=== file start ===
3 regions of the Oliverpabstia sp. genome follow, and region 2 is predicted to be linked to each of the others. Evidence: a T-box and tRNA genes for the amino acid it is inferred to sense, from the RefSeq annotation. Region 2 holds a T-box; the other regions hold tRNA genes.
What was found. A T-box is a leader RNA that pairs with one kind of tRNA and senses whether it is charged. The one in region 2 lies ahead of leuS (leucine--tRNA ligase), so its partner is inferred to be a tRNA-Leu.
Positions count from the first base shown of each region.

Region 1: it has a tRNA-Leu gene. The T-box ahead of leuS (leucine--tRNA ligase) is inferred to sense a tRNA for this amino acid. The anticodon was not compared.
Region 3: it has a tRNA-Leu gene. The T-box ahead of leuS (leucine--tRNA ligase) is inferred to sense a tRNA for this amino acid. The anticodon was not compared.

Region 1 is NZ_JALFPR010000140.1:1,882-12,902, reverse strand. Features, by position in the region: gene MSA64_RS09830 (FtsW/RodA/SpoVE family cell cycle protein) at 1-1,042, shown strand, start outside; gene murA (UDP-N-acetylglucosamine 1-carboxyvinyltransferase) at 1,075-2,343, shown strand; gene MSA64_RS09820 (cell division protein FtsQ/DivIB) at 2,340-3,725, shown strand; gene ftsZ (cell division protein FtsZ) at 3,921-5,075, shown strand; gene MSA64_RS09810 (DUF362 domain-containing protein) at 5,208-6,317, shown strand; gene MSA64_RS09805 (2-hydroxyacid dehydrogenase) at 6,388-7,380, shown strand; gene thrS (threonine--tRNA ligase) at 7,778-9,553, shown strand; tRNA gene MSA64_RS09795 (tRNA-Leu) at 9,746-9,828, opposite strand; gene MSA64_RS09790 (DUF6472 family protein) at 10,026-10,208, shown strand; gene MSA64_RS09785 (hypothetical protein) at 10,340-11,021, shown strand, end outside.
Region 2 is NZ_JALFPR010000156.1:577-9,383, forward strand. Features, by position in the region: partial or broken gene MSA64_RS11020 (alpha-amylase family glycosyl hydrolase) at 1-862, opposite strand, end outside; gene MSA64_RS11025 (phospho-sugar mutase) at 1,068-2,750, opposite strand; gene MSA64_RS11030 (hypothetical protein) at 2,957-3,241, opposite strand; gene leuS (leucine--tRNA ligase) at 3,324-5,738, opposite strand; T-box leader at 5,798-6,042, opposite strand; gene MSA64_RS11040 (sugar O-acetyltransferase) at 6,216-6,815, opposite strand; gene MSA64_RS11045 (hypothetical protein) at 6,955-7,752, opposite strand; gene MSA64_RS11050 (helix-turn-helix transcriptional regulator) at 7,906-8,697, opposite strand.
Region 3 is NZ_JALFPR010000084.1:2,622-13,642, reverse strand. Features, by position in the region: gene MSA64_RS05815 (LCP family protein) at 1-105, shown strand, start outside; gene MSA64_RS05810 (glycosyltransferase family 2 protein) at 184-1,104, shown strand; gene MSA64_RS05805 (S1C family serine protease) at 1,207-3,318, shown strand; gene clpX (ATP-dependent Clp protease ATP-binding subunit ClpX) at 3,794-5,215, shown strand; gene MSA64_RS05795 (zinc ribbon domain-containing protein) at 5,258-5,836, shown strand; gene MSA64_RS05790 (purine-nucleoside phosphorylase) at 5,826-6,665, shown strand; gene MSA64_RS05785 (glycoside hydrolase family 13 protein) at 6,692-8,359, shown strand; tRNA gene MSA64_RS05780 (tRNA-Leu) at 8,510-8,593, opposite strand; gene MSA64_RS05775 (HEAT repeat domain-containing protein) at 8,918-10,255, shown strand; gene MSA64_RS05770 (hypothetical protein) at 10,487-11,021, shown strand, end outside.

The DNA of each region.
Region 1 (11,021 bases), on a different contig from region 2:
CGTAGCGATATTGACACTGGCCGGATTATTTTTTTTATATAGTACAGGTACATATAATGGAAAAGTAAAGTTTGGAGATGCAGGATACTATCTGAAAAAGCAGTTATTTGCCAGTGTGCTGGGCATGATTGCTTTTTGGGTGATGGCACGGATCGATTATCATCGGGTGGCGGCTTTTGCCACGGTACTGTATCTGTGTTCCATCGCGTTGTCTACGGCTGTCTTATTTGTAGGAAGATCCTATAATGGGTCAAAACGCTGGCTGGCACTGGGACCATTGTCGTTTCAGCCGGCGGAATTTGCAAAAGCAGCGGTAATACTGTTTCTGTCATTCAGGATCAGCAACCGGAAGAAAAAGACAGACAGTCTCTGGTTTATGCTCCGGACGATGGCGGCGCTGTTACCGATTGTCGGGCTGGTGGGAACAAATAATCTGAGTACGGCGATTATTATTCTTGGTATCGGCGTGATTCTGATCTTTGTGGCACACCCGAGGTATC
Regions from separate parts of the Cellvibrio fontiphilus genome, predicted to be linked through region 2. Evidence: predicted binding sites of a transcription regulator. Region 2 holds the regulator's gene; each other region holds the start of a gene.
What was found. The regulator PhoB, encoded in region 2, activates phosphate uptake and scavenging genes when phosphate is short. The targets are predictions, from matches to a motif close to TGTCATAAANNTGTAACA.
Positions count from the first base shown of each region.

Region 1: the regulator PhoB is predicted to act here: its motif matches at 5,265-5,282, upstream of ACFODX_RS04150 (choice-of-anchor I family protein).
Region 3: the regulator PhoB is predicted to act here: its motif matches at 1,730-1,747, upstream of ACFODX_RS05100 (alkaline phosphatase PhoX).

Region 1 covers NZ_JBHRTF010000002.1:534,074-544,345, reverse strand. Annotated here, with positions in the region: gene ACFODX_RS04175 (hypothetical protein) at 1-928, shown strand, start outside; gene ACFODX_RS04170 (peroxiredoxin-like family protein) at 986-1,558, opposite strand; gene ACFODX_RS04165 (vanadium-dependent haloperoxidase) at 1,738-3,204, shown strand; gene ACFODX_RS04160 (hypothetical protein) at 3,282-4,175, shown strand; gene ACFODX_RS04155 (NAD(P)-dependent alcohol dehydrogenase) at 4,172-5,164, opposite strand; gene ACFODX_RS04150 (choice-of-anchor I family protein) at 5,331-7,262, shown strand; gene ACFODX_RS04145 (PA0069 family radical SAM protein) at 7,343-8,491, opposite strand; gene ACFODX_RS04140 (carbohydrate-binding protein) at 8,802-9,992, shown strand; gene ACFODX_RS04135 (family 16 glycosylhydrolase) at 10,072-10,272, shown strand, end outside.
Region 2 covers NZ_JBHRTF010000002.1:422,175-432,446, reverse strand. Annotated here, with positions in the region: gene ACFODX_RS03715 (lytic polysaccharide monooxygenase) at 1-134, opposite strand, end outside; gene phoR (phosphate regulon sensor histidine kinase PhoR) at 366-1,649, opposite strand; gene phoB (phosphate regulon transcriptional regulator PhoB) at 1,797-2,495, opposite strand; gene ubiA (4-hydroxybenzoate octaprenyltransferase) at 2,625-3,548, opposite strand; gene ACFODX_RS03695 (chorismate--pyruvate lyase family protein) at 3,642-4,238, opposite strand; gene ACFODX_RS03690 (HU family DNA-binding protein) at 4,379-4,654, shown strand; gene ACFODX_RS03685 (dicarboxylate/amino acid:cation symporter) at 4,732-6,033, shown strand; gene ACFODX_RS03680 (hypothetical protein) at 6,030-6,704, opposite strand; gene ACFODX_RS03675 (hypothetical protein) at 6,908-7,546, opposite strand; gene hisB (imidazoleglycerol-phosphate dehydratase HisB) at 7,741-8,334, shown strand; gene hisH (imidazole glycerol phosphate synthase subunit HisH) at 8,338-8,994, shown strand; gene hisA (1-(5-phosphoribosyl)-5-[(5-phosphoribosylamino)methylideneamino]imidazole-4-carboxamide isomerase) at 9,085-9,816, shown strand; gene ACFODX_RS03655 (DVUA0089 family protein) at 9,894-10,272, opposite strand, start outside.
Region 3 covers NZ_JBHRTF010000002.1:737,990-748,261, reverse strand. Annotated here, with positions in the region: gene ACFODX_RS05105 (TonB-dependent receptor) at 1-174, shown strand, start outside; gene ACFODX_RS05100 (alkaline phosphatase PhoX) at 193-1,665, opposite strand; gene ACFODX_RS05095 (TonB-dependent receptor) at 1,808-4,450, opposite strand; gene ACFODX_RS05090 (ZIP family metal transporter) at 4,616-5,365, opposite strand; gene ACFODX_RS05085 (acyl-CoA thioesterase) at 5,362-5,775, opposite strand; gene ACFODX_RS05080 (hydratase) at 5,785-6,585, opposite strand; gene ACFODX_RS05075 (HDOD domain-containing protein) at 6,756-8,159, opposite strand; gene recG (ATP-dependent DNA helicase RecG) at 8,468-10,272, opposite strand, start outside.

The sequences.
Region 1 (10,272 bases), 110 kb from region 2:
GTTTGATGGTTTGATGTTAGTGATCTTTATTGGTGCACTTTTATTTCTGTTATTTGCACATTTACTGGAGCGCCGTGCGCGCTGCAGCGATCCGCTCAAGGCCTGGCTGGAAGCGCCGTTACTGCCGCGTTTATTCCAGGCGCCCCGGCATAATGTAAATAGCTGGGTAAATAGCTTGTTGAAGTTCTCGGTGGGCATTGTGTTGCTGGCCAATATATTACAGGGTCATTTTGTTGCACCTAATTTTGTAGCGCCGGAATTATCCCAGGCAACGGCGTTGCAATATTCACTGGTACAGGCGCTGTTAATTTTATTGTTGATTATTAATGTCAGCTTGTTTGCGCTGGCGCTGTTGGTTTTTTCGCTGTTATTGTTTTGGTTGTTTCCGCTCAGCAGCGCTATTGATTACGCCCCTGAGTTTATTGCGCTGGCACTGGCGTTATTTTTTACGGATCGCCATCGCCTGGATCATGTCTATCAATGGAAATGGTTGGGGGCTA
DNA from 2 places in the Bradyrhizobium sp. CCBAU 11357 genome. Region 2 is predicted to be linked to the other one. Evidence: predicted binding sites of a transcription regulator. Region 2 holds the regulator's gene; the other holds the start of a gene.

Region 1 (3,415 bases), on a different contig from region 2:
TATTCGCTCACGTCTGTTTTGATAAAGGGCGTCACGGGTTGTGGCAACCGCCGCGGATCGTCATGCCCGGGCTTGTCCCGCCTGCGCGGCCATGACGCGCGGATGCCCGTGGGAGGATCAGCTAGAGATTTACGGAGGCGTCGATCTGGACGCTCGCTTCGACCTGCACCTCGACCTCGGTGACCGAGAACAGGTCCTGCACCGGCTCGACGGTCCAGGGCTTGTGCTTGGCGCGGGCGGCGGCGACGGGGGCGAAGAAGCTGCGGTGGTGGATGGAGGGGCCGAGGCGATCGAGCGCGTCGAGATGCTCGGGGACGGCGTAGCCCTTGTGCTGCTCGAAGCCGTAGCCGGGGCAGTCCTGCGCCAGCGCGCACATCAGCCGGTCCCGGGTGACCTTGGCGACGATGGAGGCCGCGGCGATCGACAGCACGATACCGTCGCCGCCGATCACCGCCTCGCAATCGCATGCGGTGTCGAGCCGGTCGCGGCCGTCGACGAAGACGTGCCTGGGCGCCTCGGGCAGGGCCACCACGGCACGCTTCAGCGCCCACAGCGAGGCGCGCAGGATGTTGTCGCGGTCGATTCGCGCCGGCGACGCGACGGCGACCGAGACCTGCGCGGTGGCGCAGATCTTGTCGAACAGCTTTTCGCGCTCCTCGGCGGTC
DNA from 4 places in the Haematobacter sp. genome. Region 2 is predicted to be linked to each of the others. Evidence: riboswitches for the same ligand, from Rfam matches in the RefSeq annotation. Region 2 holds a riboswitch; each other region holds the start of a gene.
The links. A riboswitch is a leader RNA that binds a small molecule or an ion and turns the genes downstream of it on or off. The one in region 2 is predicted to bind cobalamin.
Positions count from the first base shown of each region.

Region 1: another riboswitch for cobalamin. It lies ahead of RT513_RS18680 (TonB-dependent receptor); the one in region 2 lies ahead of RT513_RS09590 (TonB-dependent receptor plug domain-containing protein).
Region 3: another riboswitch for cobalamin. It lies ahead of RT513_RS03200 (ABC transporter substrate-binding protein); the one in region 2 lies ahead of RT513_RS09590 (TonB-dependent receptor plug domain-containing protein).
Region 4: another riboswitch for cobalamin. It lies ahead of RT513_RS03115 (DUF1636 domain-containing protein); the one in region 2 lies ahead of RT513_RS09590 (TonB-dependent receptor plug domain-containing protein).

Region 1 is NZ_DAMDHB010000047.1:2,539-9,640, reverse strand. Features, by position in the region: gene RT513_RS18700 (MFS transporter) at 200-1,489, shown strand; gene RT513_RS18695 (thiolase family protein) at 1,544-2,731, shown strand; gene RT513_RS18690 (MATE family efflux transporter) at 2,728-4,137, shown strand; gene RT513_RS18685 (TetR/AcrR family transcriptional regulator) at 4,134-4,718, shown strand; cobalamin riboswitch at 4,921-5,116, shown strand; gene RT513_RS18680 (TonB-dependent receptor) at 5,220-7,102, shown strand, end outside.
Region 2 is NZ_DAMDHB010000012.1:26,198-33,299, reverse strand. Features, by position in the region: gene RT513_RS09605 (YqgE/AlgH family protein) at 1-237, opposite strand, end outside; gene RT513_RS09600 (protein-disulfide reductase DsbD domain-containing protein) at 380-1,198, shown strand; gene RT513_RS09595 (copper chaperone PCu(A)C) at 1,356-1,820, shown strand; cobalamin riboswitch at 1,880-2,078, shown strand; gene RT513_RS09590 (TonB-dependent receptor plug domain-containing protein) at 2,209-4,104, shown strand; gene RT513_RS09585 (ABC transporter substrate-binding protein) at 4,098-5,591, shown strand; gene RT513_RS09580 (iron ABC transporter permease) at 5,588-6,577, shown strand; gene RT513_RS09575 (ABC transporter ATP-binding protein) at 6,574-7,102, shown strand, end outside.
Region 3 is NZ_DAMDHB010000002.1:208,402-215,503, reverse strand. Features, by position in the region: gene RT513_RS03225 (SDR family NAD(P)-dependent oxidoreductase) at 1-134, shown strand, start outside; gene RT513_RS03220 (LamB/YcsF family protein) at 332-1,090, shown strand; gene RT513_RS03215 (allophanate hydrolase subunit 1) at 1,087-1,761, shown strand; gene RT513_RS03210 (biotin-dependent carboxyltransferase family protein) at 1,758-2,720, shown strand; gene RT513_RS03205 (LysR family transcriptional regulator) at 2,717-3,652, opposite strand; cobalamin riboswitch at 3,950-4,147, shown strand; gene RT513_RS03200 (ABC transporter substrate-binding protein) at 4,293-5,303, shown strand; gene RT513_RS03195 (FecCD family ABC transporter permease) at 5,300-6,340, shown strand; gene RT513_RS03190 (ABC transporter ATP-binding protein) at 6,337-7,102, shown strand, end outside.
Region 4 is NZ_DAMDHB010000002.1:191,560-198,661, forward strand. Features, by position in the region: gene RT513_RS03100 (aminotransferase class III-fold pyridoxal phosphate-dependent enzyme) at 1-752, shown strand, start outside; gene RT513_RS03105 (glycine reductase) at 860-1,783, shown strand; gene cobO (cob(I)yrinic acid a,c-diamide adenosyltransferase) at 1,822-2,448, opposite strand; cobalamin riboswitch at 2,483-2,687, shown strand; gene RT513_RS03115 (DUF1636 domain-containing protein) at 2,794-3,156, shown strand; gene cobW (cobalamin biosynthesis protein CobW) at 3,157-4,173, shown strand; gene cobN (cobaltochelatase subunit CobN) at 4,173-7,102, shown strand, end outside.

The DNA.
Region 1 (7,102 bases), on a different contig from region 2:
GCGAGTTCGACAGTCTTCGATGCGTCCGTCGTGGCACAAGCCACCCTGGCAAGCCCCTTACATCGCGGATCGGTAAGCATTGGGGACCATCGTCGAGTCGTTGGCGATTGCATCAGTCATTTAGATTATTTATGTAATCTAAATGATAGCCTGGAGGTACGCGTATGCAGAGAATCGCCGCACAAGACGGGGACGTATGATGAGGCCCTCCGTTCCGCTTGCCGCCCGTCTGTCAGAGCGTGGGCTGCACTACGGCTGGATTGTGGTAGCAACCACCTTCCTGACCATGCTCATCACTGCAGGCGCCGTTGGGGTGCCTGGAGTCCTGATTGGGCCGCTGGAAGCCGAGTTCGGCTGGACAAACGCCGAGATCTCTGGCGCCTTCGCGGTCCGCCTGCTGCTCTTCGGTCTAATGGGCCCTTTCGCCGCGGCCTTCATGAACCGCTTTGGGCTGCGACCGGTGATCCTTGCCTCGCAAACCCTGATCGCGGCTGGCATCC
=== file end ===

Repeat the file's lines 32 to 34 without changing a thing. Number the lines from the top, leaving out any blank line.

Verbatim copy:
Region 1 is NZ_DAMDHB010000047.1:2,539-9,640, reverse strand. Features, by position in the region: gene RT513_RS18700 (MFS transporter) at 200-1,489, shown strand; gene RT513_RS18695 (thiolase family protein) at 1,544-2,731, shown strand; gene RT513_RS18690 (MATE family efflux transporter) at 2,728-4,137, shown strand; gene RT513_RS18685 (TetR/AcrR family transcriptional regulator) at 4,134-4,718, shown strand; cobalamin riboswitch at 4,921-5,116, shown strand; gene RT513_RS18680 (TonB-dependent receptor) at 5,220-7,102, shown strand, end outside.
Region 2 is NZ_DAMDHB010000012.1:26,198-33,299, reverse strand. Features, by position in the region: gene RT513_RS09605 (YqgE/AlgH family protein) at 1-237, opposite strand, end outside; gene RT513_RS09600 (protein-disulfide reductase DsbD domain-containing protein) at 380-1,198, shown strand; gene RT513_RS09595 (copper chaperone PCu(A)C) at 1,356-1,820, shown strand; cobalamin riboswitch at 1,880-2,078, shown strand; gene RT513_RS09590 (TonB-dependent receptor plug domain-containing protein) at 2,209-4,104, shown strand; gene RT513_RS09585 (ABC transporter substrate-binding protein) at 4,098-5,591, shown strand; gene RT513_RS09580 (iron ABC transporter permease) at 5,588-6,577, shown strand; gene RT513_RS09575 (ABC transporter ATP-binding protein) at 6,574-7,102, shown strand, end outside.
Region 3 is NZ_DAMDHB010000002.1:208,402-215,503, reverse strand. Features, by position in the region: gene RT513_RS03225 (SDR family NAD(P)-dependent oxidoreductase) at 1-134, shown strand, start outside; gene RT513_RS03220 (LamB/YcsF family protein) at 332-1,090, shown strand; gene RT513_RS03215 (allophanate hydrolase subunit 1) at 1,087-1,761, shown strand; gene RT513_RS03210 (biotin-dependent carboxyltransferase family protein) at 1,758-2,720, shown strand; gene RT513_RS03205 (LysR family transcriptional regulator) at 2,717-3,652, opposite strand; cobalamin riboswitch at 3,950-4,147, shown strand; gene RT513_RS03200 (ABC transporter substrate-binding protein) at 4,293-5,303, shown strand; gene RT513_RS03195 (FecCD family ABC transporter permease) at 5,300-6,340, shown strand; gene RT513_RS03190 (ABC transporter ATP-binding protein) at 6,337-7,102, shown strand, end outside.